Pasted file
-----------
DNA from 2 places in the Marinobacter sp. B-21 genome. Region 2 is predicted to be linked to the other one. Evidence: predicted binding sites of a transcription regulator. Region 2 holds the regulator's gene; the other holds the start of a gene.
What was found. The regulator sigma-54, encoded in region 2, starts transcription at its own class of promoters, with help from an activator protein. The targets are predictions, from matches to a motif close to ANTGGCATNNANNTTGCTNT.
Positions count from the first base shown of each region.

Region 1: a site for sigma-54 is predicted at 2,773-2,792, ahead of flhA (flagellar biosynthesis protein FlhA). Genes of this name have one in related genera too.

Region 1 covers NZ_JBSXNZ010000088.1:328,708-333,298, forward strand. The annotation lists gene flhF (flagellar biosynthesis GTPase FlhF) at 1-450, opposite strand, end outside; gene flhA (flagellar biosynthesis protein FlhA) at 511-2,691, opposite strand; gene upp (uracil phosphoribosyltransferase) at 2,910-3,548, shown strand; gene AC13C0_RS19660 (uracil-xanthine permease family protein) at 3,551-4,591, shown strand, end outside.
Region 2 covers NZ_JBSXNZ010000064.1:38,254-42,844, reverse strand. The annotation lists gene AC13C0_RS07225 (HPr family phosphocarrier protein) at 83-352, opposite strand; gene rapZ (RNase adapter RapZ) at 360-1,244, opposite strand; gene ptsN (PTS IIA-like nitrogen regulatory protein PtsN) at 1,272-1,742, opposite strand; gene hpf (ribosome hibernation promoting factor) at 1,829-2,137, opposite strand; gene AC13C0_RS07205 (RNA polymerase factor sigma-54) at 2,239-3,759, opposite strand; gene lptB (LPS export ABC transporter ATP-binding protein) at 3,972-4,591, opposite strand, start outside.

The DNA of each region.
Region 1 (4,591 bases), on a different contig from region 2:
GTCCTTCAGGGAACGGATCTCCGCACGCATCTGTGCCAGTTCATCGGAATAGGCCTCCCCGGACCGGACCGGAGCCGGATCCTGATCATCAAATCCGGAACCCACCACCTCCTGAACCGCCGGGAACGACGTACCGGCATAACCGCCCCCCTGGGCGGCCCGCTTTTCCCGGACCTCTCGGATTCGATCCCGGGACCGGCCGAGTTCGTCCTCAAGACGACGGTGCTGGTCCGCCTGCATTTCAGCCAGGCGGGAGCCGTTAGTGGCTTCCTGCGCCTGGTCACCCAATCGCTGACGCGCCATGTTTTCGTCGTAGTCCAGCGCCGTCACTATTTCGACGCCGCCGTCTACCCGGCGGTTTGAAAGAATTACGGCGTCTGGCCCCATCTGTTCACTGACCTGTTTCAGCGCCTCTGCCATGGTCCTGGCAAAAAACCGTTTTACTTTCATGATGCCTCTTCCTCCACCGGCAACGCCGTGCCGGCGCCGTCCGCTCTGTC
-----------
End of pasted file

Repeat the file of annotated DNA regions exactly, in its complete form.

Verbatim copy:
DNA from 2 places in the Marinobacter sp. B-21 genome. Region 2 is predicted to be linked to the other one. Evidence: predicted binding sites of a transcription regulator. Region 2 holds the regulator's gene; the other holds the start of a gene.
What was found. The regulator sigma-54, encoded in region 2, starts transcription at its own class of promoters, with help from an activator protein. The targets are predictions, from matches to a motif close to ANTGGCATNNANNTTGCTNT.
Positions count from the first base shown of each region.

Region 1: a site for sigma-54 is predicted at 2,773-2,792, ahead of flhA (flagellar biosynthesis protein FlhA). Genes of this name have one in related genera too.

Region 1 covers NZ_JBSXNZ010000088.1:328,708-333,298, forward strand. The annotation lists gene flhF (flagellar biosynthesis GTPase FlhF) at 1-450, opposite strand, end outside; gene flhA (flagellar biosynthesis protein FlhA) at 511-2,691, opposite strand; gene upp (uracil phosphoribosyltransferase) at 2,910-3,548, shown strand; gene AC13C0_RS19660 (uracil-xanthine permease family protein) at 3,551-4,591, shown strand, end outside.
Region 2 covers NZ_JBSXNZ010000064.1:38,254-42,844, reverse strand. The annotation lists gene AC13C0_RS07225 (HPr family phosphocarrier protein) at 83-352, opposite strand; gene rapZ (RNase adapter RapZ) at 360-1,244, opposite strand; gene ptsN (PTS IIA-like nitrogen regulatory protein PtsN) at 1,272-1,742, opposite strand; gene hpf (ribosome hibernation promoting factor) at 1,829-2,137, opposite strand; gene AC13C0_RS07205 (RNA polymerase factor sigma-54) at 2,239-3,759, opposite strand; gene lptB (LPS export ABC transporter ATP-binding protein) at 3,972-4,591, opposite strand, start outside.

The DNA of each region.
Region 1 (4,591 bases), on a different contig from region 2:
GTCCTTCAGGGAACGGATCTCCGCACGCATCTGTGCCAGTTCATCGGAATAGGCCTCCCCGGACCGGACCGGAGCCGGATCCTGATCATCAAATCCGGAACCCACCACCTCCTGAACCGCCGGGAACGACGTACCGGCATAACCGCCCCCCTGGGCGGCCCGCTTTTCCCGGACCTCTCGGATTCGATCCCGGGACCGGCCGAGTTCGTCCTCAAGACGACGGTGCTGGTCCGCCTGCATTTCAGCCAGGCGGGAGCCGTTAGTGGCTTCCTGCGCCTGGTCACCCAATCGCTGACGCGCCATGTTTTCGTCGTAGTCCAGCGCCGTCACTATTTCGACGCCGCCGTCTACCCGGCGGTTTGAAAGAATTACGGCGTCTGGCCCCATCTGTTCACTGACCTGTTTCAGCGCCTCTGCCATGGTCCTGGCAAAAAACCGTTTTACTTTCATGATGCCTCTTCCTCCACCGGCAACGCCGTGCCGGCGCCGTCCGCTCTGTC